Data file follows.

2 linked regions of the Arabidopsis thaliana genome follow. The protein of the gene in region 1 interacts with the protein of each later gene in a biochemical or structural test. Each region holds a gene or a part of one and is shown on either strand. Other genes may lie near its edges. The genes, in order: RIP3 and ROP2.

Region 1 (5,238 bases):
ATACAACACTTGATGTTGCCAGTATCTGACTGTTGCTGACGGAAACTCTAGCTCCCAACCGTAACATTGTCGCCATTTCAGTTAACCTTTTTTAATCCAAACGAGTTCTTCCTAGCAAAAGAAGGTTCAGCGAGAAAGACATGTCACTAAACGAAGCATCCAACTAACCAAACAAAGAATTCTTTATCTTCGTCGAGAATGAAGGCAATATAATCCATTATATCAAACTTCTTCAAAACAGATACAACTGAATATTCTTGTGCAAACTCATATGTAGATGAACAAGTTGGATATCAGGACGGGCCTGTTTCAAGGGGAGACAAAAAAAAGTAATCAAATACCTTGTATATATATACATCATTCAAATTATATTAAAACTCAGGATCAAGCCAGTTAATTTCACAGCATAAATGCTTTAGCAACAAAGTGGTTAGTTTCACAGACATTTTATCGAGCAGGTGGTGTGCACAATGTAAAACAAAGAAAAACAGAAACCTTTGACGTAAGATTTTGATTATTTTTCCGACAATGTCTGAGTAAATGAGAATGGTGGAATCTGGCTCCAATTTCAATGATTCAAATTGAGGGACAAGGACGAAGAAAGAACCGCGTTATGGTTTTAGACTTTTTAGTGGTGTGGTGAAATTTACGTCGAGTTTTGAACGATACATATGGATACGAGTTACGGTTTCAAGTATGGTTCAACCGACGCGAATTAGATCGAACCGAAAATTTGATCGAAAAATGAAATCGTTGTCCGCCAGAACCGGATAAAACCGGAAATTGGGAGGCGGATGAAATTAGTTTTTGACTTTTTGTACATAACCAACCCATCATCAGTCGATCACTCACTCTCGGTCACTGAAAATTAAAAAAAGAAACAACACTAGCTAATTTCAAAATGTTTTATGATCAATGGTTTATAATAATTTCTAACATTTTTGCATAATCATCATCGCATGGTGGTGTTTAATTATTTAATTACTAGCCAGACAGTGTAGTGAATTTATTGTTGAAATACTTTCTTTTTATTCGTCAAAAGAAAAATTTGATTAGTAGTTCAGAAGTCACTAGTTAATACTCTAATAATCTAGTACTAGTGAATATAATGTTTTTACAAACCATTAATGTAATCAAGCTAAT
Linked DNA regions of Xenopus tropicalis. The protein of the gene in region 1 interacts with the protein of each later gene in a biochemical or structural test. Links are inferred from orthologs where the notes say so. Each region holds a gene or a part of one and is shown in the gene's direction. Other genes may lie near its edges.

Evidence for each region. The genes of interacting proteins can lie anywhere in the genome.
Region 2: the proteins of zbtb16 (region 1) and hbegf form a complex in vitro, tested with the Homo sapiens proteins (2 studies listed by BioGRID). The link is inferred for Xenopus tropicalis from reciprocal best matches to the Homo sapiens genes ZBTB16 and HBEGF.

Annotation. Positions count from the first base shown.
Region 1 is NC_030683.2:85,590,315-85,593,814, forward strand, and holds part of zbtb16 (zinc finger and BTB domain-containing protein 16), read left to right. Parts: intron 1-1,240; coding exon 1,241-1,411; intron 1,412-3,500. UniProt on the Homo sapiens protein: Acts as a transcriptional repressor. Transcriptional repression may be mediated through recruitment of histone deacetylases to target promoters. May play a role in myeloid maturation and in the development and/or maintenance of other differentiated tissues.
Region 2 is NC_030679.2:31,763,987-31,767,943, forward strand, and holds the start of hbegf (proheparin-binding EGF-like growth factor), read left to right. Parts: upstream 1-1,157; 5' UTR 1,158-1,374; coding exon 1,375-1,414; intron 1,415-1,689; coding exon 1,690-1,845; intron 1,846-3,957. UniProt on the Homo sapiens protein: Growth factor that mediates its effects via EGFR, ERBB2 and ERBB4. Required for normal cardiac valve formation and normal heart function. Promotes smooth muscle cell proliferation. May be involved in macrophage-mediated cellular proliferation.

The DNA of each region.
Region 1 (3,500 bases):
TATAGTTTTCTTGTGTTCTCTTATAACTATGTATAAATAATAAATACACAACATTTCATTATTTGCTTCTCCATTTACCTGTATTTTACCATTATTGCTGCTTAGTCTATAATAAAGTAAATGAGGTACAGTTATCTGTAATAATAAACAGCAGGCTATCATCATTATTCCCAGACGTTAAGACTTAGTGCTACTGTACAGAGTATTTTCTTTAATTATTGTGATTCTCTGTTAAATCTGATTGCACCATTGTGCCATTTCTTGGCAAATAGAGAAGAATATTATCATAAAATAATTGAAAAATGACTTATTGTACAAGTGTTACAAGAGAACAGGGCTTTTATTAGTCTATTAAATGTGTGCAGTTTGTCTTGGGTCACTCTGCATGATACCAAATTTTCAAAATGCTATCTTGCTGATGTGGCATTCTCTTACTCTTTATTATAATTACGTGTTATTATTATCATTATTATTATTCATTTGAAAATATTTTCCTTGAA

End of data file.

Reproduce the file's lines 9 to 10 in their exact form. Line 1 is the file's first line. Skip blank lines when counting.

Region 2 is NC_030679.2:31,763,987-31,767,943, forward strand, and holds the start of hbegf (proheparin-binding EGF-like growth factor), read left to right. Parts: upstream 1-1,157; 5' UTR 1,158-1,374; coding exon 1,375-1,414; intron 1,415-1,689; coding exon 1,690-1,845; intron 1,846-3,957. UniProt on the Homo sapiens protein: Growth factor that mediates its effects via EGFR, ERBB2 and ERBB4. Required for normal cardiac valve formation and normal heart function. Promotes smooth muscle cell proliferation. May be involved in macrophage-mediated cellular proliferation.

The DNA of each region.